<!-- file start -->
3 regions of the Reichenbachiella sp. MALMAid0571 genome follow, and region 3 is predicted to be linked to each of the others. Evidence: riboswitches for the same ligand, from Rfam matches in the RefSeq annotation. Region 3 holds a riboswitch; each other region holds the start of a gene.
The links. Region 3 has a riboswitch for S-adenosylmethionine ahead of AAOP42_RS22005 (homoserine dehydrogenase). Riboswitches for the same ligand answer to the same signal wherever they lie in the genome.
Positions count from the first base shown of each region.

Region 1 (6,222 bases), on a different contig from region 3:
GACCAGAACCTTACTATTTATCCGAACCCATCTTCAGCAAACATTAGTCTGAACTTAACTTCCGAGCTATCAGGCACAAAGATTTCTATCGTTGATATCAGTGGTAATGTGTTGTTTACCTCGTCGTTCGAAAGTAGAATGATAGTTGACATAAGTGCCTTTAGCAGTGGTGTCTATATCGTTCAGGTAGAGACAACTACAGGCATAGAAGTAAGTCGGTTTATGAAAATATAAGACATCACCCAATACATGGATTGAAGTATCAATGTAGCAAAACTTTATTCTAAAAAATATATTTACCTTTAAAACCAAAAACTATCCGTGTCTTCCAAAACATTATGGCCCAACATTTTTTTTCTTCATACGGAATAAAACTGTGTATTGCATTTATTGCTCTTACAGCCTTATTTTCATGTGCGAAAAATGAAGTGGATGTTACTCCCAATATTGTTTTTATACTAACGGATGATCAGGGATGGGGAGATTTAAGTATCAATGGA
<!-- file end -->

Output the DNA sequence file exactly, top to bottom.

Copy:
3 regions of the Reichenbachiella sp. MALMAid0571 genome follow, and region 3 is predicted to be linked to each of the others. Evidence: riboswitches for the same ligand, from Rfam matches in the RefSeq annotation. Region 3 holds a riboswitch; each other region holds the start of a gene.
The links. Region 3 has a riboswitch for S-adenosylmethionine ahead of AAOP42_RS22005 (homoserine dehydrogenase). Riboswitches for the same ligand answer to the same signal wherever they lie in the genome.
Positions count from the first base shown of each region.

Region 1 (6,222 bases), on a different contig from region 3:
GACCAGAACCTTACTATTTATCCGAACCCATCTTCAGCAAACATTAGTCTGAACTTAACTTCCGAGCTATCAGGCACAAAGATTTCTATCGTTGATATCAGTGGTAATGTGTTGTTTACCTCGTCGTTCGAAAGTAGAATGATAGTTGACATAAGTGCCTTTAGCAGTGGTGTCTATATCGTTCAGGTAGAGACAACTACAGGCATAGAAGTAAGTCGGTTTATGAAAATATAAGACATCACCCAATACATGGATTGAAGTATCAATGTAGCAAAACTTTATTCTAAAAAATATATTTACCTTTAAAACCAAAAACTATCCGTGTCTTCCAAAACATTATGGCCCAACATTTTTTTTCTTCATACGGAATAAAACTGTGTATTGCATTTATTGCTCTTACAGCCTTATTTTCATGTGCGAAAAATGAAGTGGATGTTACTCCCAATATTGTTTTTATACTAACGGATGATCAGGGATGGGGAGATTTAAGTATCAATGGA